6mm Proof In The Pudding
Just last week I spent a couple of days hunting antelope on Wyoming’s plains. The country was surprisingly broken for being wide open and treeless. Casey Tillard–a fifth generation rancher on the Tillard 55 spread–was my host, and as evening stretched our shadows we stalked a good buck with a harem of does herded up in a secluded swale. The wind died with the sun, and I daypacked my rifle and ranged the buck. The LED display in the Zeiss 10X42mm RF binoculars read 357 yards, and the swale reached broad and hollow before us, offering no cover to shield a closer stalk. I reached up and dialed the magnification knob on my scope to 11 2/3 power.

The good folks at Zeiss had loaned me a fantastic Victory Diavari FL scope for the hunt, incorporating the company’s long-range Rapid-Z 800 reticle to complement the range-finding binoculars. It’s an outstanding piece of glass, bright and perfectly clear, and though it’s a bit too rich for my new-father blood price-wise, the company also builds the Rapid-Z reticles into its Conquest line, which is affordable to anyone serious about good optics.


The Rapid-Z is unique in that, coupled with an online ballistic resource, it allows a shooter to input very detailed load data, including handload info and climatic conditions. It then not only calculates specific points of impact relevant to the numbered ballistic hash lines, it has an "optimize power" function that calculates the best match between your scope’s magnification setting and your cartridge’s trajectory. Obviously, as you zoom that power ring in or out, the ballistic hash marks on the reticle span more or less of your downrange target, and by zooming it to a particular setting you can make the span of those hash marks equal your bullet’s drop. For instance, the Victory Diavari scope I had mounted on the .240 Weatherby had a magnification range of 4 to 16X, but the optimum power with the 100-grain Partition at the velocity that particular gun gave was 11.68X. Sure enough, set just a shade past the halfway point between 11 and 12X my shots at distance impacted precisely where I held the corresponding ret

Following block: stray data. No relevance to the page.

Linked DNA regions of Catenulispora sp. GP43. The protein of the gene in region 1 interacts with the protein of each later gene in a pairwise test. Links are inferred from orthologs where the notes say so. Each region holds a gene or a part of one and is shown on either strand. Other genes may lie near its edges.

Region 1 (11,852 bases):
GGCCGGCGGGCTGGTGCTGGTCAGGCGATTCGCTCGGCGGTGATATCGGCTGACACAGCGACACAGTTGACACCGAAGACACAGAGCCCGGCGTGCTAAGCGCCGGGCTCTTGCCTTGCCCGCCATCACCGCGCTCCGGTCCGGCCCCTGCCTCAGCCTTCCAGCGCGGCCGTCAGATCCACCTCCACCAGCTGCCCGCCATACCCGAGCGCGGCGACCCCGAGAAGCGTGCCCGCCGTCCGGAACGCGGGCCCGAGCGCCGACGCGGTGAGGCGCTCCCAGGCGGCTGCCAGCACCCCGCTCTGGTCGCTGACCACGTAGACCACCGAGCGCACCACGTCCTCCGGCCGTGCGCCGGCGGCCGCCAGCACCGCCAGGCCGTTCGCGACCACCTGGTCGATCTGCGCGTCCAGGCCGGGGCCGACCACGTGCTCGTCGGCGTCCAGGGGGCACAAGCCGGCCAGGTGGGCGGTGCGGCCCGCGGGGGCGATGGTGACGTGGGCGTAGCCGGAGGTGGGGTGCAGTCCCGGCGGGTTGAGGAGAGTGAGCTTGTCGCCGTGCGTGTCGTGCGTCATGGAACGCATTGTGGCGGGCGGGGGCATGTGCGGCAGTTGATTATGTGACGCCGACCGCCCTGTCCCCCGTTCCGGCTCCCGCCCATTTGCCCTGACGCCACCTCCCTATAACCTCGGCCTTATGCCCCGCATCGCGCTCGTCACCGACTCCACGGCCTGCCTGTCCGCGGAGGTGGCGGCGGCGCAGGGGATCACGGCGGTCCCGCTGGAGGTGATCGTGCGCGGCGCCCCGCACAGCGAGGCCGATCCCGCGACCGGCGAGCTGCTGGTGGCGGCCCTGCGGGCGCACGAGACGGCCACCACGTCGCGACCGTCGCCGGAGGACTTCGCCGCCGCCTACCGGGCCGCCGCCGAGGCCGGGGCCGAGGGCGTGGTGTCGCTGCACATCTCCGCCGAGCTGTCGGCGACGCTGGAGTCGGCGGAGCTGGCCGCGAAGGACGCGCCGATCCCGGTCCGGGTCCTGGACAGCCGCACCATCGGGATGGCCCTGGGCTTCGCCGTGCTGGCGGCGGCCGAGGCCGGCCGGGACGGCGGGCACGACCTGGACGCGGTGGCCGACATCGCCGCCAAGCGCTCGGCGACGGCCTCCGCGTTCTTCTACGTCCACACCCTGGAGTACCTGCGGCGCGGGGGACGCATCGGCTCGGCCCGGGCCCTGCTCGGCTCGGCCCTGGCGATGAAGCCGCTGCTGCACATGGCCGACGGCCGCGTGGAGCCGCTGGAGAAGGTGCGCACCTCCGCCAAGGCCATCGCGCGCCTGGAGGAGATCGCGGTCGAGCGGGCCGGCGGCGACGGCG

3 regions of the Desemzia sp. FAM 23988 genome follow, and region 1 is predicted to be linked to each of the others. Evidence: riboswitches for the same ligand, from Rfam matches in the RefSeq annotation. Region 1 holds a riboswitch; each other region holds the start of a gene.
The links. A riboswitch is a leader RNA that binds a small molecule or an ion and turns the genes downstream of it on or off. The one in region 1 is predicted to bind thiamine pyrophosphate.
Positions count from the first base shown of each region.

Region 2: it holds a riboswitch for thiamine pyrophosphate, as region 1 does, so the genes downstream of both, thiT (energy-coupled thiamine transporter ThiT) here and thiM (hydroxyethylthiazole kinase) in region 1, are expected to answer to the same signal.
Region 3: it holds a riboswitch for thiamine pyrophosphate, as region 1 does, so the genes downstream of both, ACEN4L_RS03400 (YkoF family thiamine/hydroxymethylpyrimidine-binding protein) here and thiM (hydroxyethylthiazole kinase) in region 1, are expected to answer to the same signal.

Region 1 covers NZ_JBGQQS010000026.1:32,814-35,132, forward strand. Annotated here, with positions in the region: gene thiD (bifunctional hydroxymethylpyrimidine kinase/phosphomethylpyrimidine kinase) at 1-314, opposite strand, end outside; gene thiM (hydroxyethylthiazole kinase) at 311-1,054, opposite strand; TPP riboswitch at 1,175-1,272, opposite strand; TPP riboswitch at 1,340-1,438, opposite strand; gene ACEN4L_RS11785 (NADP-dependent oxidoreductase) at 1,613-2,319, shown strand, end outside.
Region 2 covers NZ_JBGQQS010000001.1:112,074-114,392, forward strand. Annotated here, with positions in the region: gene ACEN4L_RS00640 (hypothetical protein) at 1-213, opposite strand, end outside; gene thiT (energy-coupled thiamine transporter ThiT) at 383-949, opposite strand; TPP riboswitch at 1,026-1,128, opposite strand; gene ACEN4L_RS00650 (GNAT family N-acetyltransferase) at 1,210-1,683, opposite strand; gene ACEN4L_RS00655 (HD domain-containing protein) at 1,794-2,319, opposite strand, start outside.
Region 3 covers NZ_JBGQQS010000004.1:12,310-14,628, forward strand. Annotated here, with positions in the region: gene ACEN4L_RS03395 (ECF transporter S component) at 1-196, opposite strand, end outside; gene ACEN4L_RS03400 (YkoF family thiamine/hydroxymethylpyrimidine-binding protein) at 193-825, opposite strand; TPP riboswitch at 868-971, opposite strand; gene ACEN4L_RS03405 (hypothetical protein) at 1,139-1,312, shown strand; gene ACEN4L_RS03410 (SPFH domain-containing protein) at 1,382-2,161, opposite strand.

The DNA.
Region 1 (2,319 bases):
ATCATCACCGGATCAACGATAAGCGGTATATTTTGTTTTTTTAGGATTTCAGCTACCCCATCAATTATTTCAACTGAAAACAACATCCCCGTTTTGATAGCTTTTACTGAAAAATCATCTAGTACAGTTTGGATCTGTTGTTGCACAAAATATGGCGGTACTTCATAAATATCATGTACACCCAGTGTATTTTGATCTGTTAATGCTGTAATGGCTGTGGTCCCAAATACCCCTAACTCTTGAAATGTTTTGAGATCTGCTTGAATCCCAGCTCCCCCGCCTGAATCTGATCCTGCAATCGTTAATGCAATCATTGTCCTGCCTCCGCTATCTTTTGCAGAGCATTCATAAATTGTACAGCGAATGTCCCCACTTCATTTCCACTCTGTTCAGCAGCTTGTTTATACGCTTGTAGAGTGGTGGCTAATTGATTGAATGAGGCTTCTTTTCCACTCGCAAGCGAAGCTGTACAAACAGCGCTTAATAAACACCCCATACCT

icle mark on the target.


The pronghorn buck fed in a patch of rabbit brush, unaware. In the stillness of the moment before the shot, I looked in vain for wind movement in the grass between myself and the buck and noted the absence of the touch of wind on my skin. The hash mark for 350 yards steadied on the buck’s shoulder, and with a spunky bark the Mark V sent a 100-grain Partition across 357 yards and into the precise spot I aimed at. Entering just behind the large shoulder bone, it exited mid-ribcage on the off side. The buck wobbled a moment or two and dropped.

The .240 Weatherby is not for everyone. It’s only available in Weatherby Mark V rifles, so there’s not really a price-point option for shooters on a budget. As mentioned, until set up with a quantity of brass to reload, it’s not cheap to shoot, either. But it’s an honest 400-yard deer cartridge, and with lighter bullets coughing out at 3,500-ish fps, it’s a heck of a predator round to as far as you can hit ‘em. If you love 6mm-diameter projectiles but have always felt a little undergunned with your .243 Win. or 6mm Rem., I’ll wager a .240 Weatherby Magnum would become the favorite rifle in your gun cabinet.


WARNING: The loads shown here are safe only in the guns for which they were developed. Neither the author nor InterMedia Outdoors, Inc. assumes any liability for accidents or injury resulting from the use or misuse of this data.
NOTES: All figures are factory published numbers. Actual velocity will vary depending on your particular rifle.